In the prediction game of deciding if the economy’s downshift will be soft or hard, real estate figures prominently as a clue of substance. We say that based on the knowledge that the bull market in housing in the 21st century has been spectacularly robust in elevating consumer spending. If the real estate boom turns from boom to bust, the ensuing fallout will have no less an impact on the economy, albeit in reverse.
It may be too early to forecast what the housing slowdown will bring, or extract, but there’s no doubt that a slowdown is underway and the change is conspicuous. As evidence, one need look only at a graph of the percentage change in revolving home equity loans to realize that the tide has turned in a material way. Take a look at the chart below, which comes courtesy of yesterday’s research report from Northern Trust’s Asha Bangalore. Notice anything dramatic in the chart?
Revolving home equity loans are, of course, just one piece of a very large and complex real estate puzzle. As such, the massive industry of residential real estate turns on more than just home equity loans. That said, it’s hard to imagine that the collapse in home equity loans of late, relative to its year-earlier level, doesn’t reflect a wider trend underway in housing, namely, a correction. In fact, as Bill Conerly’s Businomics Blog pointed out last week, the evidence is mounting that the pullback in housing is something more than a minor hiccup.
Meanwhile, the connection of home equity loans to the broader economy is clear, as Bangalore reminds in yesterday’s research: “Households tapped into home equity to the tune of about $600 billion in 2005 to support their expenditures.” And those expenditures have been instrumental in raising GDP in recent years. Indeed, consumer spending overall comprised 70% of GDP in this year’s second quarter, according to numbers from the Bureau of Economic Analysis.
To be sure, $600 billion of home equity loans is just 6.5% of the seasonally adjusted annualized $9.23 trillion in personal consumption expenditures (PCE) in the second quarter. But when you consider that PCE in this year’s second quarter rose by just $149 billion over the first quarter, it’s clear that that marginal impact of $600 billion in home equity loans on economic growth is potentially huge.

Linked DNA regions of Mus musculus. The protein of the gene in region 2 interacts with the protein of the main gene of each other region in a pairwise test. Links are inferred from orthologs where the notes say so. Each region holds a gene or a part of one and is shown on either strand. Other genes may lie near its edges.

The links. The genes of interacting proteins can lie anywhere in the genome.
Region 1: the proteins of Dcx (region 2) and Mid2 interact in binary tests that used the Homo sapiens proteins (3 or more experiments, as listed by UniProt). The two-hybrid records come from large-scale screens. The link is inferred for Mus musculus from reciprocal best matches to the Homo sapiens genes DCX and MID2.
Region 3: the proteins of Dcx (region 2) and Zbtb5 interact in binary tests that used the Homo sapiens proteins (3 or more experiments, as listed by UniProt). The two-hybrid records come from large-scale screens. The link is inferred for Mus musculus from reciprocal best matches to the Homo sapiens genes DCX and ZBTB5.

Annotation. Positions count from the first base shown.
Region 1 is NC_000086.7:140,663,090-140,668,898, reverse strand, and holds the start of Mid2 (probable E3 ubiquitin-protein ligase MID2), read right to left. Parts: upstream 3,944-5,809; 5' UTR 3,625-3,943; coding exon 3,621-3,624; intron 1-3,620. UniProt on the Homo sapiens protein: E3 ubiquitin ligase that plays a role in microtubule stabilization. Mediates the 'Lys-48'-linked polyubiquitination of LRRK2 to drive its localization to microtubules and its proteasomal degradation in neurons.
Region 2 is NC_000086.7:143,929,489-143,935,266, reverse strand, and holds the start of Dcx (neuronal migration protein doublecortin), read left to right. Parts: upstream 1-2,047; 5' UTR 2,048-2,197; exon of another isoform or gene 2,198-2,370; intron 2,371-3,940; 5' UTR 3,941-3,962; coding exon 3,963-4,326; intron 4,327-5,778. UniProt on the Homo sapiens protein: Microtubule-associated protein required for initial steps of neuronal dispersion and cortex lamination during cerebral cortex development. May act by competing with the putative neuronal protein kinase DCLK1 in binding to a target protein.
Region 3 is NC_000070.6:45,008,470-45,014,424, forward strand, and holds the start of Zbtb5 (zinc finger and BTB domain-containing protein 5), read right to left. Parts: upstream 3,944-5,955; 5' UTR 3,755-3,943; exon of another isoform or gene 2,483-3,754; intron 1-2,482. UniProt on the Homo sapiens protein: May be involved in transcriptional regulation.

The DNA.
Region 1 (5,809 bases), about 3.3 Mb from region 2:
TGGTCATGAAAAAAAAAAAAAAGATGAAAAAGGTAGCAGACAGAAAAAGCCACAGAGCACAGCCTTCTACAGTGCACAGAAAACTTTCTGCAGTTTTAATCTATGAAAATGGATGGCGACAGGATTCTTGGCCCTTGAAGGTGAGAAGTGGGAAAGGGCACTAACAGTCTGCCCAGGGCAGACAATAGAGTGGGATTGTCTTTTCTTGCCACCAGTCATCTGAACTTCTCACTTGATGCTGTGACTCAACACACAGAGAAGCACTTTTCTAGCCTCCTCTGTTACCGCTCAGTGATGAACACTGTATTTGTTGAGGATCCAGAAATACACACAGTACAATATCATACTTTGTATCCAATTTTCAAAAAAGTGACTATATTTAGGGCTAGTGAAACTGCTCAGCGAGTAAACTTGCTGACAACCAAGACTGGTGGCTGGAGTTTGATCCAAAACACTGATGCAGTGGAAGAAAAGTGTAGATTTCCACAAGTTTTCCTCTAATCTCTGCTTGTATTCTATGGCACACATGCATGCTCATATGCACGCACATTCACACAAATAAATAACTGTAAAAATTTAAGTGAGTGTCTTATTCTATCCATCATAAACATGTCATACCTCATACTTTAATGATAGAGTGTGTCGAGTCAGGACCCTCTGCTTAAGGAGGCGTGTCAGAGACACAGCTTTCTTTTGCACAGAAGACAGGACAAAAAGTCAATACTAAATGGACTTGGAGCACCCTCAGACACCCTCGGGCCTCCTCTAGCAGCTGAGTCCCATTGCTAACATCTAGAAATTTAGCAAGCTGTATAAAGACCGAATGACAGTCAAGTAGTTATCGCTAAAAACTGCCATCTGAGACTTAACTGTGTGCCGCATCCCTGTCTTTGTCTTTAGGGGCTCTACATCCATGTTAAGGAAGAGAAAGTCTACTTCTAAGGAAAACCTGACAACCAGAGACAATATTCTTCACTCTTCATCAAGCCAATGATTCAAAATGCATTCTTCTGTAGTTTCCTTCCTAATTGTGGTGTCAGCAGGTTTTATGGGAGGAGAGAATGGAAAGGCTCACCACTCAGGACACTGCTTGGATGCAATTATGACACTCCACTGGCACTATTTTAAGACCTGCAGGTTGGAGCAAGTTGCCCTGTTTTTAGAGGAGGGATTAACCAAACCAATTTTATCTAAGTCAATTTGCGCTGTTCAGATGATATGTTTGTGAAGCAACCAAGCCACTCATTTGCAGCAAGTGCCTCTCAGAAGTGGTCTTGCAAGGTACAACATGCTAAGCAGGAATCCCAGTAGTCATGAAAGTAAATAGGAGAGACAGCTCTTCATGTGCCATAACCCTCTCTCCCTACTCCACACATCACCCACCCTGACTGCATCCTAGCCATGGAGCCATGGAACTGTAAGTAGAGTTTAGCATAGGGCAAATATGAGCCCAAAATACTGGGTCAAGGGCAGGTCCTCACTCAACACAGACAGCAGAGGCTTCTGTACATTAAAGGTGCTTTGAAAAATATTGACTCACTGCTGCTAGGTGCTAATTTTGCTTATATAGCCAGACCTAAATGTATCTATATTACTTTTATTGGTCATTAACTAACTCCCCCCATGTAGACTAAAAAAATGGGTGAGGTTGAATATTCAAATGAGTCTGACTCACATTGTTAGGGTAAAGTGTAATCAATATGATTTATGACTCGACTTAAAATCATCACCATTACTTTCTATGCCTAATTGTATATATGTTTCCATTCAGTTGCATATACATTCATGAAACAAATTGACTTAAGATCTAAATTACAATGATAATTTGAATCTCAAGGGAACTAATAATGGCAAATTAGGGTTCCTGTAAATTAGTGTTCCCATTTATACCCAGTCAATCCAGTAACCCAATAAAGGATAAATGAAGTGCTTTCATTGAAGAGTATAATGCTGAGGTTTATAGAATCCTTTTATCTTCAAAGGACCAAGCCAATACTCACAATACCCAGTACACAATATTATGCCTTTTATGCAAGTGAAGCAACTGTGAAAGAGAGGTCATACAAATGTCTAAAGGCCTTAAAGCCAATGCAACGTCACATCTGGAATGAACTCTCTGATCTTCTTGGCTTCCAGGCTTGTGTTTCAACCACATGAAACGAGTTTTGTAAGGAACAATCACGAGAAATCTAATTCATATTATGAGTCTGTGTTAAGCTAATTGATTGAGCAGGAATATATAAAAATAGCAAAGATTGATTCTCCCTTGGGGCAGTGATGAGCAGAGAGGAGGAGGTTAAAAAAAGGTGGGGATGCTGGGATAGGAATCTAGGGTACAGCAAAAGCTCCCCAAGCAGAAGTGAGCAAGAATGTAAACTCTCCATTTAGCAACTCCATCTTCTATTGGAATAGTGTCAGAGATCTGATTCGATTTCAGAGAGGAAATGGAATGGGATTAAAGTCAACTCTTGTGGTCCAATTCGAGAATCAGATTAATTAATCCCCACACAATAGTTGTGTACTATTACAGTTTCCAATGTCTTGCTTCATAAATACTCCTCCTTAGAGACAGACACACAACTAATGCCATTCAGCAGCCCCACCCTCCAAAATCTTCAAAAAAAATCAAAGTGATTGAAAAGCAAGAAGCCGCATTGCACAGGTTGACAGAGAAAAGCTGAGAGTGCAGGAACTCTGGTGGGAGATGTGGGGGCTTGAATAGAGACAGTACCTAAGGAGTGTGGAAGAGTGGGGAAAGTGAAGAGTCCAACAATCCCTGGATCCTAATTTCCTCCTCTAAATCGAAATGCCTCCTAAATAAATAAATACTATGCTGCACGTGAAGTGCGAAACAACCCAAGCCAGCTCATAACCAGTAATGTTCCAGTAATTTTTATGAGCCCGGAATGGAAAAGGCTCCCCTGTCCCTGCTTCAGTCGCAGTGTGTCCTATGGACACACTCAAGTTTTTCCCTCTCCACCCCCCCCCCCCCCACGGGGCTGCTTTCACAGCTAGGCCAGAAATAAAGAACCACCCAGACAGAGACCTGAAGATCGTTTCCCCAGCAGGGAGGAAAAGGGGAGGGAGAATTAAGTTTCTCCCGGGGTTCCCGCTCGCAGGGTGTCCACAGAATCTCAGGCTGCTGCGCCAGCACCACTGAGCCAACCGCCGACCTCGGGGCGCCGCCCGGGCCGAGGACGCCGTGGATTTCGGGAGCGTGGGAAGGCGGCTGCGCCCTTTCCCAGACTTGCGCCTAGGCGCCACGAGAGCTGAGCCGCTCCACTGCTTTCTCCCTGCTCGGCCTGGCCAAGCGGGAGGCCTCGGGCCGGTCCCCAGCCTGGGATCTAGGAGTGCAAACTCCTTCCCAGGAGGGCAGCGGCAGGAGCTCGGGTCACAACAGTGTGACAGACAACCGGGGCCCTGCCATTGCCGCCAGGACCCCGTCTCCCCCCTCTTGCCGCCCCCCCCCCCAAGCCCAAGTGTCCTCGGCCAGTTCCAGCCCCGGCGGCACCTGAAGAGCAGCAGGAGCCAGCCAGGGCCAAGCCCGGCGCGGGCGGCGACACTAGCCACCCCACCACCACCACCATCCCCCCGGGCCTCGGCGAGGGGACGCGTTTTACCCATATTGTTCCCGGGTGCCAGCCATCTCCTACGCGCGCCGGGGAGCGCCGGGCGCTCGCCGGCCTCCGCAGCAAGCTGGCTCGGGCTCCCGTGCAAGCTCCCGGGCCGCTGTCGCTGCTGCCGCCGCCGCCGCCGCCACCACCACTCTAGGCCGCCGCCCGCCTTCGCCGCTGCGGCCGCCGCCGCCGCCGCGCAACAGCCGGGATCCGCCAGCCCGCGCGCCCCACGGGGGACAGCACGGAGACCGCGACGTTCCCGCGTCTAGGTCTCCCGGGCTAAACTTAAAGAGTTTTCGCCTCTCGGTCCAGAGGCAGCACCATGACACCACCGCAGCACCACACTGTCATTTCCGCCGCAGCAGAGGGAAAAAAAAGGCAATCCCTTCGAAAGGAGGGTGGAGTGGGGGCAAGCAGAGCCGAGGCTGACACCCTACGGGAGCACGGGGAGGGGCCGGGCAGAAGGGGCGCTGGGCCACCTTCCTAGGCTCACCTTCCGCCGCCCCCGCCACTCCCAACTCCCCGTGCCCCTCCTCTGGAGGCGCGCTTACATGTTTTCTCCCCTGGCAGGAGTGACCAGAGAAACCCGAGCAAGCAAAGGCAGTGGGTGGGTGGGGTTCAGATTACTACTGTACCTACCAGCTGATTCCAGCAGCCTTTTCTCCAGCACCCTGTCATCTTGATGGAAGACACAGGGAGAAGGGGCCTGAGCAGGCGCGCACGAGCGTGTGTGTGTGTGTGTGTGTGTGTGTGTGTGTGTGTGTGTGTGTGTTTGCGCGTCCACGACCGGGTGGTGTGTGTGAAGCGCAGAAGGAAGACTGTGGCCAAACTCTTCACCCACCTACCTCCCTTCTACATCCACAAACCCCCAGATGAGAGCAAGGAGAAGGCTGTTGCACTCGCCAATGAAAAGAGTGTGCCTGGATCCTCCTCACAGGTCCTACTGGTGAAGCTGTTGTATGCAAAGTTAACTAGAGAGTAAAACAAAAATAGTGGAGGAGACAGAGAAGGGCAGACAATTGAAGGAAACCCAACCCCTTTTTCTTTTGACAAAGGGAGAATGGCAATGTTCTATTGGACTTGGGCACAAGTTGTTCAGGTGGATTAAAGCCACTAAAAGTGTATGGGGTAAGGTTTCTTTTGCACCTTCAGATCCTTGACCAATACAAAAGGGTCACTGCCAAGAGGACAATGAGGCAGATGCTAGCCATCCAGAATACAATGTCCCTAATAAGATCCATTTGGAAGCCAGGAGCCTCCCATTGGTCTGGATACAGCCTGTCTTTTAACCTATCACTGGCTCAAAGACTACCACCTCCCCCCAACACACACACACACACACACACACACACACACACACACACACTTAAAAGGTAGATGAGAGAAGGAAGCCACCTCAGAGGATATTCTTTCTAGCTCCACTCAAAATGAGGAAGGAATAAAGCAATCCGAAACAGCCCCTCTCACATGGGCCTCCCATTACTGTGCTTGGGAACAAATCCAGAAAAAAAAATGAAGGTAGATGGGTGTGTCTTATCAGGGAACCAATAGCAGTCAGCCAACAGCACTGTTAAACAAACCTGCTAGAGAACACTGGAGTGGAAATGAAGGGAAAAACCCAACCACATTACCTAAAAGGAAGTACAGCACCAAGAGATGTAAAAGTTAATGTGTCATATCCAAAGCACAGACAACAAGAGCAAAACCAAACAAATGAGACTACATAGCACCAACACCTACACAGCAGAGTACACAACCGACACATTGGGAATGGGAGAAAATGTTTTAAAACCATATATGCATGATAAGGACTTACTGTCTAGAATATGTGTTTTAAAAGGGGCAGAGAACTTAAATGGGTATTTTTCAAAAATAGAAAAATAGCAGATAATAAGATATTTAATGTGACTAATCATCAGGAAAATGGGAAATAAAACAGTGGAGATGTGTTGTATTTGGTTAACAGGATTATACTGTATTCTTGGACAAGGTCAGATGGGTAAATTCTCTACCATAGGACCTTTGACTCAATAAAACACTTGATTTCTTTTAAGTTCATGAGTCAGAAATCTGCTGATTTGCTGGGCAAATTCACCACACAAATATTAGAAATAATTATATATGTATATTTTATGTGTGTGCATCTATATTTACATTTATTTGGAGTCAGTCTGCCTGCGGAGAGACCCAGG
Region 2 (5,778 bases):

The trouble arises from the realization that last year’s $600 billion of home equity loans will be something less this year. The growth rate of home equity loans this year is decidedly negative, Bangalore reports. “For the tenth straight week, home equity loans dropped from a year ago,” the Northern Trust economist writes, an observation illustrated in the chart above.
It’s no surprise to the home building industry that a correction is underway in the housing business. Looking at Morningstar’s 129 equity industry benchmarks, home building’s performance this year is ranked 128, which translates into 32% loss in 2006 through yesterday. For some stocks in the industry, the damage is far worse. Shares of Comstock Homebuilding Companies (Nasdaq: CHCI), for instance, have shed nearly 70% so far this year.
Although shareholders of home building stocks are all too aware of what’s unfolding in their marketplace, equity investors overall are unmoved by the bear market in residential real estate companies. The S&P 500 is comfortably in the black thus far in 2006, posting a tidy total return of 5.3% through August 21.
Considering the contrast between equities generally and real estate particularly, one has to ask if one side has underestimated the threat, or if the other has simply overreacted. Everyone has their own theory, and an axe to grind. But the definitive answer will arrive soon. In the meantime, we can only wait for the statistical evidence that will inform us if Joe Sixpack can maintain his penchant for spending while a key pillar of the boom in conspicuous consumption crumbles. We’re all data dependent now.